Farnborough Air Show

Oerlikon Inks Additive Manufacturing Deal with RUAG Space

 - July 17, 2018, 3:00 AM

Swiss engineering and technology company Oerlikon has signed a deal with RUAG Space to qualify and hasten serial production of 3D printed parts for use in space. The memorandum of understanding signed between the two companies at the Farnborough International Airshow marks another step in Oerlikon’s aggressive push into 3D printing. It is already a leading aerospace supplier of coatings and materials.

Oerlikon (Hall 3, Stand 3260) and RUAG Space already have been fine-tuning qualification and certification processes for a bracket for use on a payload fairing. Making full use of 3D printing capabilities, the bracket weighs 50 percent less, is twice as stiff, and costs 25 percent less to make compared to traditional manufacturing methods.

CEO of Oerlikon, Roland Fischer, told AIN that moving into additive manufacturing was a natural evolution for the company, which is eager to push the field’s technology while expanding its own market share. “The baby is born, but now we have to feed it. We have to help grow it up.”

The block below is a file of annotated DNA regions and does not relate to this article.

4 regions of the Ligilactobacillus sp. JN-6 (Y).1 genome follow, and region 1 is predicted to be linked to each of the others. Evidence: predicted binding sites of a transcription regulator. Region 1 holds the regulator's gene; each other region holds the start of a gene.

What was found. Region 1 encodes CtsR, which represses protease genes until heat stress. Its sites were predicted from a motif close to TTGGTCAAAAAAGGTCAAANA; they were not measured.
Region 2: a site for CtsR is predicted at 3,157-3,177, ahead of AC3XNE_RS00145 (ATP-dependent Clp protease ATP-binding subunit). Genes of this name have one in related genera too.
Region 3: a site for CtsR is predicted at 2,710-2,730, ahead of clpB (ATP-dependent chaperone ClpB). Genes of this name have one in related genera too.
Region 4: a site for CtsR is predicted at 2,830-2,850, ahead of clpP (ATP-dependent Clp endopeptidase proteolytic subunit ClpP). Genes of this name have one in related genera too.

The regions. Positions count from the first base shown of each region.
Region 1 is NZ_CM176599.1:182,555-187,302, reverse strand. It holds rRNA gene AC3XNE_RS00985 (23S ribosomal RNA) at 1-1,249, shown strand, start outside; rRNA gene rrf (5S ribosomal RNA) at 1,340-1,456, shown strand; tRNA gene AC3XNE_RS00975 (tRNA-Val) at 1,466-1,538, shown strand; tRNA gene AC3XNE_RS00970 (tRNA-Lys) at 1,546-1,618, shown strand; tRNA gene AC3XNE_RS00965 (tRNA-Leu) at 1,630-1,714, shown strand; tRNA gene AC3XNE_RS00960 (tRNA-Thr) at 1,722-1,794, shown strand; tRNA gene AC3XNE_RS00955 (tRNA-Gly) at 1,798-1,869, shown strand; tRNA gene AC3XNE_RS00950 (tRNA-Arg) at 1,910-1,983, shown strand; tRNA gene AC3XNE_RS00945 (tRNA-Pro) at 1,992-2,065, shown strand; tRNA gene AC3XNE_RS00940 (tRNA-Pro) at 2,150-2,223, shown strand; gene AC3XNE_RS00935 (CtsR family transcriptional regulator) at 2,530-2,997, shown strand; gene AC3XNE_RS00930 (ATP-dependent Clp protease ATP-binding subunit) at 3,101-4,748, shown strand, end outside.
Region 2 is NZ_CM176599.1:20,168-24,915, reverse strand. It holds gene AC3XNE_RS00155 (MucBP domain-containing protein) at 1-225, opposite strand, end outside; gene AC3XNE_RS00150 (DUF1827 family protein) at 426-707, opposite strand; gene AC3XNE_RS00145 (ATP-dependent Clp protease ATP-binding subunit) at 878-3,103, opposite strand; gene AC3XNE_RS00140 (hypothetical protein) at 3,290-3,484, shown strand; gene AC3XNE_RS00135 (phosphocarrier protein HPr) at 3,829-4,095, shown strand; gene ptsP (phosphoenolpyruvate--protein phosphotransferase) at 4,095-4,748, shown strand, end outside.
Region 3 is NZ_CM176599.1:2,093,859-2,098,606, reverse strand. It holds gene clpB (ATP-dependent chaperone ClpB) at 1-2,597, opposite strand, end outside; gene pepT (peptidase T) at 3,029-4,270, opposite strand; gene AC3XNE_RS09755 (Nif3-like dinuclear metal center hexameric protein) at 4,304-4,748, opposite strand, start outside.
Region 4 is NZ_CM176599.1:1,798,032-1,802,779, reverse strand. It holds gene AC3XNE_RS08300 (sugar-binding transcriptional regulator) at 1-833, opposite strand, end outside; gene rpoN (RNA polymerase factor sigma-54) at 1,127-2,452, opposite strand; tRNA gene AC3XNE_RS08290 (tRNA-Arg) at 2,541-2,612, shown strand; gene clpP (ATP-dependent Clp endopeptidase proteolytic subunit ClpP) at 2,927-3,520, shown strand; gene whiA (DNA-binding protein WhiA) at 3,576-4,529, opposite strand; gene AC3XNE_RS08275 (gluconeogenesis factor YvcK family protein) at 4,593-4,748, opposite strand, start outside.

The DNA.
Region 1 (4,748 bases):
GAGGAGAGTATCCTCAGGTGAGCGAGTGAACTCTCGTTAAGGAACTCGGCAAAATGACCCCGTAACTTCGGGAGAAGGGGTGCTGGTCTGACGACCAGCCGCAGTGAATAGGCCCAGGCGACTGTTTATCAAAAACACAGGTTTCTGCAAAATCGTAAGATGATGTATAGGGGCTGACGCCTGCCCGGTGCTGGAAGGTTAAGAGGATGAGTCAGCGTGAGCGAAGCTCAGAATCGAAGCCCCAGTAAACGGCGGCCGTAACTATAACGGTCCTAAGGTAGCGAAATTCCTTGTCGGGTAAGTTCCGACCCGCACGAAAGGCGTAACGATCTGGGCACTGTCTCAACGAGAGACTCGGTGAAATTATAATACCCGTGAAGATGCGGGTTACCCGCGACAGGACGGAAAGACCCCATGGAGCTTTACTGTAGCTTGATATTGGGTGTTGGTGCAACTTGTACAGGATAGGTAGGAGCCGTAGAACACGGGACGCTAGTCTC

Oerlikon is working with Boeing, Lufthansa, and others on various 3D printing projects. Much of the work is meant to improve production quality and stability—areas where additive manufacturing lags behind traditional casting, milling, and drilling.

Aerospace manufacturing has almost no room for variations between components, but too often, “if you do two parts on one [3D] printer, you cannot take it as a given that they are identical,” Fischer said. Oerlikon is working with Lufthansa Technik to take production stability to the next level, which will enable serial production. Fischer said he hopes to achieve that in 18 to 24 months. In five to 10 years, MROs might be able to print spare parts at airports for AOGs, he predicted.

First, though, more standard processes must be established for additive manufacturing. “It is not good enough that everyone does something a little different,” Fischer said. “We are talking about aerospace, where failure is not an option.” 3D printing today is like driving a car in 1905, he said. There were different automakers, but no certification processes, no standards, and not even established road signs.

“We are in this business already,” Fischer said. “We are a player, but we are not the dominant one.” To change that, the company is investing more than $100 million in its additive manufacturing capabilities. Oerlikon’s additive manufacturing operations brought in about $20 million in 2017. Fischer plans to expand that to $300 million in three to five years, depending on how quickly the market develops.